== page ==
A Health Canada-approved Whistler medical cannabis producer will donate the oil extracts to be taken by cancer patients in nine cities across Canada.
B.C. Cancer will lead a first-ever, national clinical trial that aims to answer whether cannabis plant extracts truly help with symptom relief.
Recruitment for the 48-day trial in 150 patients will begin soon after the expected Health Canada and ethics approval is obtained. Patients in Vancouver, Abbotsford, Prince George, Victoria, Calgary, Winnipeg, Ottawa, Kingston and Toronto will be enrolled in the trial investigating whether cannabis properties reduce cancer-related symptoms including pain, sleep disturbance, anxiety and nausea.
Funding of about $1 million for the randomized, double-blind, placebo-controlled study is coming from private donors to the BC Cancer Foundation; they’ve asked to remain anonymous. The cannabis oil-based products to be used will be donated by the Whistler Medical Marijuana Corp., one of the country’s first organic producers. The company has just been sold to Aurora Cannabis Inc. in a $175-million deal that has made headlines this week.
Dr. Pippa Hawley, a palliative care specialist and medical director of the provincial pain and symptom management program at B.C. Cancer, will lead the trial. She’s been providing authorizations for medical cannabis to patients for many years.
In an interview, Hawley said Canada’s legalization of marijuana paved the way for the study that should help answer whether patients’ anecdotal reports of benefits are justified by the evidence.
“My goal is to be able to provide a useful guide to patients and health care professionals,” said Hawley. “I want to be able to give them practical information about what could work.”
Prior to designing the trial methodology, Hawley and her collaborators circulated a survey to 3,000 patients who saw a cancer specialist at any one of the agency’s clinics across B.C. on a single day last summer. Patients were asked if they were using cannabis for symptom relief and if they had ever used cannabis. Eight hundred patients responded to the survey; a quarter said they were currently using cannabis products for cancer-related symptom control and another quarter said they had used it in the past, mostly for recreational purposes.
“That showed that cannabis use during treatment is widespread, for potential relief of symptoms related to treatment, or to cancer itself. This, in spite of the fact there is little or no scientific evidence into symptom and quality of life improvements,” she said, adding that evidence is urgently needed to advise patients on which products might help and which ones to avoid.
Since cannabis use is so prevalent and patients commonly extol its benefits, Her hypothesis is that at least one of the extracts will be more effective than placebo and that one will be a “high performer.”
The study will compare three cannabis extracts (high-THC/low CBD; low THC/high CBD; or equal amounts THC/CBD) against each other and to placebo. Each patient will be asked to titrate the doses (adjusting them in order to reduce his/her symptoms to the greatest degree while avoiding as many side effects as possible) according to the extent of their symptoms and then carefully rank (from zero to 10) their impressions of symptom changes.
Patients must meet strict criteria for entry into the trial. Those deemed too unstable will be excluded and that means that patients undergoing chemotherapy or radiation can’t be participants because their health and symptoms could be too changeable from one day to the next. Patients taking oral chemotherapy medications or hormone withdrawal therapy, for example, would qualify.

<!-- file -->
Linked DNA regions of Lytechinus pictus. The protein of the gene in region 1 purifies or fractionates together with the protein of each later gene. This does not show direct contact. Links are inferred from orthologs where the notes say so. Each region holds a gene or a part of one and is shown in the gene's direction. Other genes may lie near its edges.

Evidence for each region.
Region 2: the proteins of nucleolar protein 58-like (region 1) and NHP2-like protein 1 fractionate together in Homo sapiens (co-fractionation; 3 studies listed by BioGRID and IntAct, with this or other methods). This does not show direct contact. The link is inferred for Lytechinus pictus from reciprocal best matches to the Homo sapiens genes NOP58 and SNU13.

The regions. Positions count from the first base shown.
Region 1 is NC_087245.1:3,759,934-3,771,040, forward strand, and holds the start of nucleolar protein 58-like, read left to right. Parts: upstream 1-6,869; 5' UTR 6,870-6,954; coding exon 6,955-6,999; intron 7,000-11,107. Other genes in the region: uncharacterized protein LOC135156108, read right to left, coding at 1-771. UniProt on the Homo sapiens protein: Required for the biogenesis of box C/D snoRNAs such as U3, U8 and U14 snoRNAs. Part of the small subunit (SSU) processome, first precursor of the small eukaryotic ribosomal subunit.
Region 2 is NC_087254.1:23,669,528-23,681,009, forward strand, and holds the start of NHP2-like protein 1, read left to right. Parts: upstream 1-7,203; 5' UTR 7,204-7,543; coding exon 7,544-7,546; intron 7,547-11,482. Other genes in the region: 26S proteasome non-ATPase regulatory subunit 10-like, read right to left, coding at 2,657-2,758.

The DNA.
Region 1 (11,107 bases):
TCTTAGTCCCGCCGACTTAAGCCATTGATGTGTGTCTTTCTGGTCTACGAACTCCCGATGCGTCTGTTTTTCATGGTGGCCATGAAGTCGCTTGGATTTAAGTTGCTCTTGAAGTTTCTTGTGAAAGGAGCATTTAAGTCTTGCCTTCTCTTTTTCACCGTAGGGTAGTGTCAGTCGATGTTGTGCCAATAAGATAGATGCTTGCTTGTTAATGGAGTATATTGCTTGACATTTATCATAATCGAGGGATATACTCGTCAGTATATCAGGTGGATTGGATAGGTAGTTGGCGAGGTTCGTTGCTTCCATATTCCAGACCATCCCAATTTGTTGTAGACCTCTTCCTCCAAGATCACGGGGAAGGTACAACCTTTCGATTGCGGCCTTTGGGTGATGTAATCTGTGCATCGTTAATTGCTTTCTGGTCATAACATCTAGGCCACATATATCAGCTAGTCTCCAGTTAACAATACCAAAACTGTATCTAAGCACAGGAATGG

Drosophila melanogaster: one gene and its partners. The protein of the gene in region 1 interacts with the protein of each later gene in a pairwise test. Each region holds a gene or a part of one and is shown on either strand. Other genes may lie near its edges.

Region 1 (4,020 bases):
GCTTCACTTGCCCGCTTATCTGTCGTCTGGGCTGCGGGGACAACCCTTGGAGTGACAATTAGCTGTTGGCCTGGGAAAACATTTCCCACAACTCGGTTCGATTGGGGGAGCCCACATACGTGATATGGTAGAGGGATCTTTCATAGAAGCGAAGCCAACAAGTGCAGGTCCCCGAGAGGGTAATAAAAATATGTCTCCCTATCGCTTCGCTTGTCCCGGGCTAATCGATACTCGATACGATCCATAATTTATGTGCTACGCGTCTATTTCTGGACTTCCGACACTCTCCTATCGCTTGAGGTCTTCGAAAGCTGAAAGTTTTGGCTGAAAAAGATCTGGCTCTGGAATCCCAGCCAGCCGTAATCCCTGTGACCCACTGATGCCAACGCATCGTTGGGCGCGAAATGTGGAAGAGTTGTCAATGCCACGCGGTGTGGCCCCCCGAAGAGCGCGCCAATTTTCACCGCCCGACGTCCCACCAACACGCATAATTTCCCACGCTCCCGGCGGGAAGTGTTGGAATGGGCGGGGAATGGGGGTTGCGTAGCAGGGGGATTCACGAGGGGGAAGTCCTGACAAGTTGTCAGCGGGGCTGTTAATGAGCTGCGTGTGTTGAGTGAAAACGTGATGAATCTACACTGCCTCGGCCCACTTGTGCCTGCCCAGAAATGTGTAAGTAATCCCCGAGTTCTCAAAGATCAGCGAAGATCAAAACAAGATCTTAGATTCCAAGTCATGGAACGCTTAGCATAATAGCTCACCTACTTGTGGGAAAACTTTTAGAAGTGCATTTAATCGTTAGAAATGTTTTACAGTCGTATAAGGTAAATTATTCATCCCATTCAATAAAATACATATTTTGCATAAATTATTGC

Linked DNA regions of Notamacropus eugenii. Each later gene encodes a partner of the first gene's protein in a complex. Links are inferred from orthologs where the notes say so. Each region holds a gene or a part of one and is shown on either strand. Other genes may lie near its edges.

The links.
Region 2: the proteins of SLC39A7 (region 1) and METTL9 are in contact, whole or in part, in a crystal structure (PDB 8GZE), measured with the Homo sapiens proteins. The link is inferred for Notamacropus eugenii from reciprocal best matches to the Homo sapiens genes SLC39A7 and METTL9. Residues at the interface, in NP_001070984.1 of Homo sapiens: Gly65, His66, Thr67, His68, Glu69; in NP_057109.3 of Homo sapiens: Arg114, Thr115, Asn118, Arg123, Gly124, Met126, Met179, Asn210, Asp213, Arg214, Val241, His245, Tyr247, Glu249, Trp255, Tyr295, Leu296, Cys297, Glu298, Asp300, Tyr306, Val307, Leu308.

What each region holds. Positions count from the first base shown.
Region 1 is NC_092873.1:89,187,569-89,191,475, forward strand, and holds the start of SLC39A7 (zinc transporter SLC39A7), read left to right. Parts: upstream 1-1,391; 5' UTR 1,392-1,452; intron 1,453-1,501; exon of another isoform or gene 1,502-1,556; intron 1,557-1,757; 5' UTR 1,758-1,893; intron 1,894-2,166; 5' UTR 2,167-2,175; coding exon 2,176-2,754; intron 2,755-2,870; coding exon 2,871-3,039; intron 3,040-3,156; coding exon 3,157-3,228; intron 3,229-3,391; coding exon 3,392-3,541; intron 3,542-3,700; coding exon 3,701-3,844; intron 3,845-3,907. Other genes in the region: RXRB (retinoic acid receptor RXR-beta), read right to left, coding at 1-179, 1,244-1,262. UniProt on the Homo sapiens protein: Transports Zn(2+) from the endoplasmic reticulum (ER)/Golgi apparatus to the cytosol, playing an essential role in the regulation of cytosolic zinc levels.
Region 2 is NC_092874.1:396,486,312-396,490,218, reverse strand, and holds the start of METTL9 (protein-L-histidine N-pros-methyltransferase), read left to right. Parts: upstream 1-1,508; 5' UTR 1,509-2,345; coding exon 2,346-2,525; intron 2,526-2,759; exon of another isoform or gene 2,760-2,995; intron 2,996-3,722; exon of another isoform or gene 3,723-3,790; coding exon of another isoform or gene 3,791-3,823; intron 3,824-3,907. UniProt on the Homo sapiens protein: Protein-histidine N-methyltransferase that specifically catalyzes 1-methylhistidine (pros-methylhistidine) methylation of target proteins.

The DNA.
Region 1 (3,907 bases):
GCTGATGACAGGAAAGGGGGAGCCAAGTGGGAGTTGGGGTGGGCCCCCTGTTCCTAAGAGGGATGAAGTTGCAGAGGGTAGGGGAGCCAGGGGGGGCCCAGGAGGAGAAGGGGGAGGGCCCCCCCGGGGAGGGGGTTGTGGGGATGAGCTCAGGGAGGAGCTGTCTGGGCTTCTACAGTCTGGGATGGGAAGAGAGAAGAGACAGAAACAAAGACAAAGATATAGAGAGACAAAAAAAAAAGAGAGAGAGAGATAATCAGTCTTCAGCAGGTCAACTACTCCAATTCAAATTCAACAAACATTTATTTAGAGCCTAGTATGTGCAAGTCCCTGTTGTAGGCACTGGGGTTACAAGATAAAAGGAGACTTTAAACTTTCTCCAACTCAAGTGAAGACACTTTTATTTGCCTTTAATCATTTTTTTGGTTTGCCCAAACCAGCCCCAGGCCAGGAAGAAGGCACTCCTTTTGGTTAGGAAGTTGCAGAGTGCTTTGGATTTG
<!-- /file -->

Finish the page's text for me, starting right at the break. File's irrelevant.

Hawley said even though that means many patients will be excluded, she still believes it would be “reasonable to extrapolate” that if cannabis works in stable patients it might also work in others undergoing more intense treatment.
“While the results of this study will allow us to identify which symptoms respond to which types of cannabinoids, additional research will be needed to understand with more precision the most effective dosage required for each symptom, depending on their severity,” she said.
Hawley expects recruitment will begin by the middle of the year. Data collection should be completed by the end of the year and then the study results could be published in a medical journal by June, 2020. Patients who are interested in the trial can speak with their oncologists to ensure they are considered for inclusion.
HOW THE TRIAL WILL WORK
The B.C. Cancer trial aims to find out if one of three cannabis extract combinations (High THC-Low CBD, Low THC-High CBD, or equal amounts of THC and CBD) is more effective at treating cancer-related symptoms than placebo. Each patient will be given a set of four identical looking vials numbered one through four:
- three containing three different cannabis oil combinations;
- one with placebo oil.
The order in which the patient takes each vial will be randomly allocated.
- Patients will take the oils from each vial (in order of sequence) for four days for a total cycle time of 16 days (for the set of four vials);
- Each patient will then repeat the cycle two more times for a total study duration of 48 days;
- Patients will be instructed to start with three drops on the morning of treatment days with an additional 1-3 drops every four hours as necessary up to a total of 18 drops in a 24-hour period.
- On the second and third cycles, patients will start that day with the optimal dose they determined for that oil on the previous cycle, thereby providing a total of 12 days of dose-finding for each extract over the course of the study.
On each treatment day, patients will record in a journal the number of drops used and reasons for taking the extract. The effect the extract had on symptoms will be ranked daily using the Edmonton System Assessment Scale (ESAS-R) and the Patient Global Impression of Change Scale (PGIC).